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What Can I Do if I Think Nursing Home Staff May Be Stealing My Parent’s Money? 

Posted on in Nursing Home Abuse

shutterstock_570926716.jpgThe decision to place a parent in an Illinois nursing home or assisted living center can be a difficult and heartbreaking choice, especially if your parent is unhappy about it or suffers from dementia and does not fully understand the situation. Yet many aging adults are unable to care for themselves and certain health conditions can require the constant supervision and assistance of healthcare professionals, something that few adult children are equipped to provide on their own. 

Many families, therefore, decide to put their trust in nursing home staff and carefully select a facility where their parent or loved one will feel at home. Unfortunately, although it may be difficult to contemplate such a situation, nursing home staff do not always provide residents with the appropriate standard of care and even sometimes engage in elder abuse and neglect. One common form of elder abuse is financial abuse. If you think nursing home staff - or another resident - may be stealing from your parent, read on. 

Types of Elder Financial Abuse

While many of us may picture stealing from a nursing home resident as simply reaching into their wallet and taking out a few dollars that will not be missed, financial fraud can involve much more complex and sneaky behaviors. Some common types of financial abuse include: 

  • Bank withdrawals - When a staff member or other resident can access your parent’s wallet, they may be able to find bank account numbers, passwords, and other private financial information. Most thieves are savvy enough not to write checks to themselves. Instead, they move funds in a way that they hope seems legitimate or difficult to track, using third parties or other co-conspirators to help cover their tracks. 

  • Credit card theft - People may steal a resident’s credit card information and use it to spend money or open up other credit cards or loans in the resident’s name. It may be easy to intercept a resident’s mail or run up balances on a card a resident does not know exists. 

  • ATM theft - If someone knows a nursing home resident’s debit card number, they may make small cash withdrawals and return the card back to the resident’s wallet, hoping that, over time, the small withdrawals will not be missed. Similar to credit cards, debit cards may also be used to make online purchases.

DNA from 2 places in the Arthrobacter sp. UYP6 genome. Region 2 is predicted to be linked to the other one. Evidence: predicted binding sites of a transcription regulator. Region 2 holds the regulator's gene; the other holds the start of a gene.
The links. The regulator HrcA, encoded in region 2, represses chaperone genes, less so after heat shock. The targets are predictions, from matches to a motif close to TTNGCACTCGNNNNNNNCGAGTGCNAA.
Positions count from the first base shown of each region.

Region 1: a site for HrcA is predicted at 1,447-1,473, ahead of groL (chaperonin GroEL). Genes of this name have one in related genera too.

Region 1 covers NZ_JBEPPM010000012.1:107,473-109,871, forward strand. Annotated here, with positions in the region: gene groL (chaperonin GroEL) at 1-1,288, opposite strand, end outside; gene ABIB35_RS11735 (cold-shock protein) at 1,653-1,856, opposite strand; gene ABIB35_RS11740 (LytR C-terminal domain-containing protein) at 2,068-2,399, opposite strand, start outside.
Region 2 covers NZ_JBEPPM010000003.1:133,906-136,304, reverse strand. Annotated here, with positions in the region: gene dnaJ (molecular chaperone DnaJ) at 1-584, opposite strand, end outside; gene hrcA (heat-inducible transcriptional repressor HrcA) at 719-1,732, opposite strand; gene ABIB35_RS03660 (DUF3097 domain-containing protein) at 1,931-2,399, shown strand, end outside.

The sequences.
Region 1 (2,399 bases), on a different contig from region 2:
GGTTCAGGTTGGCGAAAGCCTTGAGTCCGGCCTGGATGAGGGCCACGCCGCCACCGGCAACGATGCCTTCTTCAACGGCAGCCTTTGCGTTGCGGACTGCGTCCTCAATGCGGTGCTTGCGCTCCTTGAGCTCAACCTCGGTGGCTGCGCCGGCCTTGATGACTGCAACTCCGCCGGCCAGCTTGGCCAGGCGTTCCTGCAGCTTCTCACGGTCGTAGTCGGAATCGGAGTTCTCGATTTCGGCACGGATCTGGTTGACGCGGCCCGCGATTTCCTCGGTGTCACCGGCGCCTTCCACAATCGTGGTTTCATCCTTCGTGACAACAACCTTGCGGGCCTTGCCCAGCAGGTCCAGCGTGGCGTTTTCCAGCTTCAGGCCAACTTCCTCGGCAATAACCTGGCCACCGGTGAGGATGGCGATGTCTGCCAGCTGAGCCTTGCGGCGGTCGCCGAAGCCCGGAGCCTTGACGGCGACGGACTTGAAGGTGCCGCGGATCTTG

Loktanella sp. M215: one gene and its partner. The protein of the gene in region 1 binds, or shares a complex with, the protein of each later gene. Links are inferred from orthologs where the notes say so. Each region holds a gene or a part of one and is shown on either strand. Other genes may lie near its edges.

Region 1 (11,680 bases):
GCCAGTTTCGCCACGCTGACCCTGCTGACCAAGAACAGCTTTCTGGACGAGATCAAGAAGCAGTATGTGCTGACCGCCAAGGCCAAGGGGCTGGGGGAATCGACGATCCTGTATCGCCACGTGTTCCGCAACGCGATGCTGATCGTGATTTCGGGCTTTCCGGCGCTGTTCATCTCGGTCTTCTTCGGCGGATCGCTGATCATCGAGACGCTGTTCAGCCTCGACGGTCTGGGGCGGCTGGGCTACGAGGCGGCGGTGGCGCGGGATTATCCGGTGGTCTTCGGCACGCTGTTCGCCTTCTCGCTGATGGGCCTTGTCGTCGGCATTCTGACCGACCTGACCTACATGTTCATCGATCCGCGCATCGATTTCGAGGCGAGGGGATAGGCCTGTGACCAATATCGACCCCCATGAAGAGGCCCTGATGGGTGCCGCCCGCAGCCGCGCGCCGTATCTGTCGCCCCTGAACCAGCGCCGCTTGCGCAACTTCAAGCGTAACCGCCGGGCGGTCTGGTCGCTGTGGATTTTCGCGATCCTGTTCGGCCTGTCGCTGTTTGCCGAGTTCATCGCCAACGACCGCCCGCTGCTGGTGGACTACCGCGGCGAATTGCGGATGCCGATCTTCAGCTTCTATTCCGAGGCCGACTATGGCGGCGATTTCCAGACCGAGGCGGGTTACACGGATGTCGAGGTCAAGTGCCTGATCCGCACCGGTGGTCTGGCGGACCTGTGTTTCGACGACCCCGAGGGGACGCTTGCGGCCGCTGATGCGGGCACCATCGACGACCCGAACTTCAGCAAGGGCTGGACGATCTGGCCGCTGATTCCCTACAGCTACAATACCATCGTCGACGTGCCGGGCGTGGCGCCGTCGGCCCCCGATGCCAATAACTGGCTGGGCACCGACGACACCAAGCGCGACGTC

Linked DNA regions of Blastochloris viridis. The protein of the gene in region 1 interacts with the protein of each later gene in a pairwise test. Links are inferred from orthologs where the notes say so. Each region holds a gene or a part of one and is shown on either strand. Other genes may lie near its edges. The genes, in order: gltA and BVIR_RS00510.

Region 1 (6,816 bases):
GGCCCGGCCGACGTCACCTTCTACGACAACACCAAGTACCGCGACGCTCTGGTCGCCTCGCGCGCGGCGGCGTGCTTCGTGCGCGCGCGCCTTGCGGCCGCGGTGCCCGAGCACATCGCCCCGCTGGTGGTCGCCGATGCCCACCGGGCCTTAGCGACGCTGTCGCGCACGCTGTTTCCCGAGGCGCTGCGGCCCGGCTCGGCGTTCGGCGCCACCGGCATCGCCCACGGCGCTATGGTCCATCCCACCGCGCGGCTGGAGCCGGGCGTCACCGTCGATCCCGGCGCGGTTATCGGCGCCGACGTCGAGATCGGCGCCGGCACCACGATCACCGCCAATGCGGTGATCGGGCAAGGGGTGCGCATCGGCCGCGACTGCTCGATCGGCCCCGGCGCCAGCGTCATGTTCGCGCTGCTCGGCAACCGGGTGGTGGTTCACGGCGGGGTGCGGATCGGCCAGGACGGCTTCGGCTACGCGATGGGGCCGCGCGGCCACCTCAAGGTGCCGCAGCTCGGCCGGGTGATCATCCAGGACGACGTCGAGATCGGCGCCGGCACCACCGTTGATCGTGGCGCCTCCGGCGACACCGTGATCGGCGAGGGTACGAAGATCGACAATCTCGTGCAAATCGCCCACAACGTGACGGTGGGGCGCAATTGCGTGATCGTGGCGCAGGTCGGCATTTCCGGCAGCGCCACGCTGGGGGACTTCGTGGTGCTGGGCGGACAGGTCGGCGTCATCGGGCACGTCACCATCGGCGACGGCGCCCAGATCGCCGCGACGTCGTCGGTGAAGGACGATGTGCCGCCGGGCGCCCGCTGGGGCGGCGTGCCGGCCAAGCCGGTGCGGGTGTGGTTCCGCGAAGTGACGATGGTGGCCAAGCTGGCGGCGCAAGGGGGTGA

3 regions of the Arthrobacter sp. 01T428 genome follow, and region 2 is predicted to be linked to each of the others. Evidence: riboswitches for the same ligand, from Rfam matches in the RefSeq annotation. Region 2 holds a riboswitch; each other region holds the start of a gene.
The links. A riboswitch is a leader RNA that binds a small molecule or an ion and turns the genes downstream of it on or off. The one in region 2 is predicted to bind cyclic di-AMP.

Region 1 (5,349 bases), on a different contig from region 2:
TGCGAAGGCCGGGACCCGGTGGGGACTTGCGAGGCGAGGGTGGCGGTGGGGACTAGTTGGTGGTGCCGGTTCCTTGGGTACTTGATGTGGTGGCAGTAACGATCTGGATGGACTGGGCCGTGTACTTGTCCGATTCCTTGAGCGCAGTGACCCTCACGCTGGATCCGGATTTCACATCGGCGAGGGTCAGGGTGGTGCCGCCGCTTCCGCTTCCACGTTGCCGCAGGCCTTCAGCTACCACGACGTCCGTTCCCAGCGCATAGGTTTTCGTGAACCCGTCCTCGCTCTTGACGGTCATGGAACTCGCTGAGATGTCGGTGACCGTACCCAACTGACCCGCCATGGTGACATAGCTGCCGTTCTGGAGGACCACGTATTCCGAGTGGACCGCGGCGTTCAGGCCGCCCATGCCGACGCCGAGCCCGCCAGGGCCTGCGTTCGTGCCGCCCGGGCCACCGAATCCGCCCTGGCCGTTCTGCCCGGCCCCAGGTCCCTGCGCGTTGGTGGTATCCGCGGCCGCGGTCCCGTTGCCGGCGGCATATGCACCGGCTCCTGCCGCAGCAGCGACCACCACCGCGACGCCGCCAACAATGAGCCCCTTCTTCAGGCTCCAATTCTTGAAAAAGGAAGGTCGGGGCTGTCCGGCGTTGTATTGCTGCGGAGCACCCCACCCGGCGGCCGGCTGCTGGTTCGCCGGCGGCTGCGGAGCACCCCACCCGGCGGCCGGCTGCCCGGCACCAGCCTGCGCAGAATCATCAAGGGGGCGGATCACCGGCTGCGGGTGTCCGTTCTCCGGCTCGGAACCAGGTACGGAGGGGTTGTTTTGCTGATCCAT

Signs Your Parent in a Nursing Home May Be Financially Abused

While it can be difficult to detect these behaviors and even harder to recover stolen funds, there are certain signs that may suggest financial abuse is being committed against your loved one. These include: 

  • You leave cash with them and it is quickly gone without explanation

  • They frequently lose their wallet, debit and credit cards, or checkbook

  • Their bank statement, phone bill, or other information has a different address than it should

  • Small withdrawals or purchases appear on every statement

  • Junk mail offering credit cards and loans begin appearing frequently

A nursing home has an obligation to protect its residents from financial fraud. Administrators should be open and willing to discuss concerns with the family members of residents, and a reluctance to discuss your concerns may be another red flag. 

Call an Experienced Cook County Nursing Home Abuse Lawyer

If you are worried your loved one has been victimized by financial abuse, it is essential to take action quickly. At Schwartz Injury Law, our skilled Cook County nursing home abuse attorneys can help you determine whether there is sufficient evidence of wrongdoing to pursue a lawsuit. Financial exploitation of vulnerable elders in residential care facilities is absolutely unacceptable and we will do whatever we can to help you pursue justice and compensation. Call us today at 312-535-4625 to schedule a free consultation. 

 

Sources: 

https://www.ilga.gov/legislation/ilcs/ilcs5.asp?ActID=1225&ChapterID=21 

https://www.justice.gov/elderjustice/red-flags-elder-abuse-0 

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